The Roar
The Roar


Dear Gillon, here's how to fix trades, free agency and the draft

Gillon McLachlan says there's no chance of a Tasmanian AFL team in the near future (AAP Image/Julian Smith)
28th January, 2018
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Regular readers here on The Roar by now have likely clued into the fact that I am one of those detestable AFL fans who seems almost to prefer the machinations of trade period and the draft to footy itself.

What can I say? I love footy. But I’d probably be equally as enraptured by an hour-long show each week that just shows Stephen Wells playing around with spreadsheets on his laptop. I am what I am.

That said, I believe, and I think there would be a lot who agree with me, that there’s a lot of problems with the way the AFL currently does things in terms of trading, free agency and the draft.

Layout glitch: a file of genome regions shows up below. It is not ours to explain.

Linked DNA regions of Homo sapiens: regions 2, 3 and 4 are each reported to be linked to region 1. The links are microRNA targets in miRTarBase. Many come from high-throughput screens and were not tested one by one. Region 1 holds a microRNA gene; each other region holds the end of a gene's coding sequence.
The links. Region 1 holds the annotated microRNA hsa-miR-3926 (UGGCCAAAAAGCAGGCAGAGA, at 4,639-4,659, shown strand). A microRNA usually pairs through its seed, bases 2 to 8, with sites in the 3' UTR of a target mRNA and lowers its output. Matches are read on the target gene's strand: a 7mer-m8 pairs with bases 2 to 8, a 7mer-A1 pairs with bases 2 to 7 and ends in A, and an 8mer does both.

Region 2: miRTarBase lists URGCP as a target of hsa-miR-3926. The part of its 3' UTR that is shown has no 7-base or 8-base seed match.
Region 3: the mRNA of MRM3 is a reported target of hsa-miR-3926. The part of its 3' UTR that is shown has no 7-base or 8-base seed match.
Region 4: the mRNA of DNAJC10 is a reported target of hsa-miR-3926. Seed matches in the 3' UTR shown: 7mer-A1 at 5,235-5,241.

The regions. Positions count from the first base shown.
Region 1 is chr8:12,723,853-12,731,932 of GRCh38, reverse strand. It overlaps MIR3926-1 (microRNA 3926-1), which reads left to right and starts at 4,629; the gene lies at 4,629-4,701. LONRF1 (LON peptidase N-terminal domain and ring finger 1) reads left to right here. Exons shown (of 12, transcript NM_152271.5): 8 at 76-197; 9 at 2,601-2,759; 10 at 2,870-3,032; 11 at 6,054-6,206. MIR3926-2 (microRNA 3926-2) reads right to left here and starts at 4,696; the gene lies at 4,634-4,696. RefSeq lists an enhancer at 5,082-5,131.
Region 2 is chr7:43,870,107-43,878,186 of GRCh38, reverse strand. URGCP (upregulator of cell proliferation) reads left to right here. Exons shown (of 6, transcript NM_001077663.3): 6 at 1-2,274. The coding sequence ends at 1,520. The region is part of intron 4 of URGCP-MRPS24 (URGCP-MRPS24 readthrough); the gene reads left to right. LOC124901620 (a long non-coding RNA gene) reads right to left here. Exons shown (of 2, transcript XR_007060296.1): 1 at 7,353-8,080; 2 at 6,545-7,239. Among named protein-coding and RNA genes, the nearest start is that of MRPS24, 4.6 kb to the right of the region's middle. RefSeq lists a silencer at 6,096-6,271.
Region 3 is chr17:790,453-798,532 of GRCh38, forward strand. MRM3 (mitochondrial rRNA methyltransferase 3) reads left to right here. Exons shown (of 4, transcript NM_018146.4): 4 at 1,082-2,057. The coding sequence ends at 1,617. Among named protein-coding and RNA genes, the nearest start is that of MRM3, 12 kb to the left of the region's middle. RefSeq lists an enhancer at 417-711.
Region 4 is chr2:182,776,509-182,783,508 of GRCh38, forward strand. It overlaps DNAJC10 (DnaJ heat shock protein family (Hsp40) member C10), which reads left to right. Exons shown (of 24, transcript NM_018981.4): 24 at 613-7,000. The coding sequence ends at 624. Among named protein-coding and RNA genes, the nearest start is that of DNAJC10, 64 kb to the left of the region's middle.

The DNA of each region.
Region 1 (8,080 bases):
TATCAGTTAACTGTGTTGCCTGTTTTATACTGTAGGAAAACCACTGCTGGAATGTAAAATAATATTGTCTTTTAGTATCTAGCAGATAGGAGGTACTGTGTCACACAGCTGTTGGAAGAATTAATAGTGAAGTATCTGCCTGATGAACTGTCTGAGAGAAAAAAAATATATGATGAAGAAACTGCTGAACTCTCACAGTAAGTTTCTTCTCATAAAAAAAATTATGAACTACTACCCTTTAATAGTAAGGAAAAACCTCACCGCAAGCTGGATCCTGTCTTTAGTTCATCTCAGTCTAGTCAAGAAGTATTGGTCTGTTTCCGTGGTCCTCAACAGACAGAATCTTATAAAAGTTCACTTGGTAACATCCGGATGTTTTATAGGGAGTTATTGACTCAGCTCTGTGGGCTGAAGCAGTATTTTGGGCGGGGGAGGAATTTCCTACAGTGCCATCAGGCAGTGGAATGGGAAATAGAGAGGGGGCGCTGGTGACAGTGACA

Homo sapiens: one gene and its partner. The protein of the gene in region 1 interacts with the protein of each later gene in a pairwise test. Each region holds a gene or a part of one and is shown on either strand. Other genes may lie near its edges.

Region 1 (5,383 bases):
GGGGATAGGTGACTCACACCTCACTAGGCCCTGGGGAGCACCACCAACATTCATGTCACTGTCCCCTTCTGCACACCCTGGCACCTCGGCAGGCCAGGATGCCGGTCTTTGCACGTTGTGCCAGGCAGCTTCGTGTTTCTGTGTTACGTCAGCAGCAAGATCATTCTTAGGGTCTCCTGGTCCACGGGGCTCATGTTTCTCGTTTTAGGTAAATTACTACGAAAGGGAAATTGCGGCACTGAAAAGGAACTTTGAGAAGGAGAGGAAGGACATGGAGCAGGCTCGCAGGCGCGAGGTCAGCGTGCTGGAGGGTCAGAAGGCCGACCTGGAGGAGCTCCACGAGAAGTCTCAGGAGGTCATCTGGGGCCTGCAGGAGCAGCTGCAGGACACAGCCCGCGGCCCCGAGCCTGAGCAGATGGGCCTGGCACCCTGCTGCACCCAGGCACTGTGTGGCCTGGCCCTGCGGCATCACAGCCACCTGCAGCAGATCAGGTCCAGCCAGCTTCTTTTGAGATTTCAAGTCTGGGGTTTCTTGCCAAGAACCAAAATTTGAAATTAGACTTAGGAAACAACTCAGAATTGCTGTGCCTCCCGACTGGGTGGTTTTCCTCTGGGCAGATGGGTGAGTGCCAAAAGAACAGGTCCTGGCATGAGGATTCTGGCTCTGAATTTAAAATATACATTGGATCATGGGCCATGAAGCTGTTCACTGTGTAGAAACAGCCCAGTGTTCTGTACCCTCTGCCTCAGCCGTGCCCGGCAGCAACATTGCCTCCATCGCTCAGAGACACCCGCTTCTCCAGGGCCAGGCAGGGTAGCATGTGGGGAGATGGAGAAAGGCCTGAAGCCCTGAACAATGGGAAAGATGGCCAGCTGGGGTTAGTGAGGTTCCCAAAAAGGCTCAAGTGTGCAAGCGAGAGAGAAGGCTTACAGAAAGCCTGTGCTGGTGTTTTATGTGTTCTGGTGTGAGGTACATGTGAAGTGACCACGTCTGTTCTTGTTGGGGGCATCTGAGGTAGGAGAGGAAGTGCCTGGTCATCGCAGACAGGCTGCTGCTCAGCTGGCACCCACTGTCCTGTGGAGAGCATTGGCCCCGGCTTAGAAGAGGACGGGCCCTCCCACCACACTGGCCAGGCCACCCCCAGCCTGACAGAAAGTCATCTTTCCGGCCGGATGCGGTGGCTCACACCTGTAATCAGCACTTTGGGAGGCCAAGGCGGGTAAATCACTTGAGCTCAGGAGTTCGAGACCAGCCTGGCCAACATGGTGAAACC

Clubs take draftees onboard at the moment not knowing whether or not they’ll still want to be there in three years time.

Consider that from the 2014 AFL draft, just three years ago, six of the top fifteen players taken – 40 per cent – have already moved to different clubs.

On the other side of the coin, players in their late teens or early 20s are being forced into life-altering decisions about whether to move clubs earlier than they should be.

Finally, fans are being treated to a trade period often so devoid of action in the early stages that listening to Terry Wallace on the radio has somehow become a thing that people do. What a dystopian nightmare it is.

I’ve got a few ideas to fix all that – ideas that will benefit players, clubs, and fans.

The draft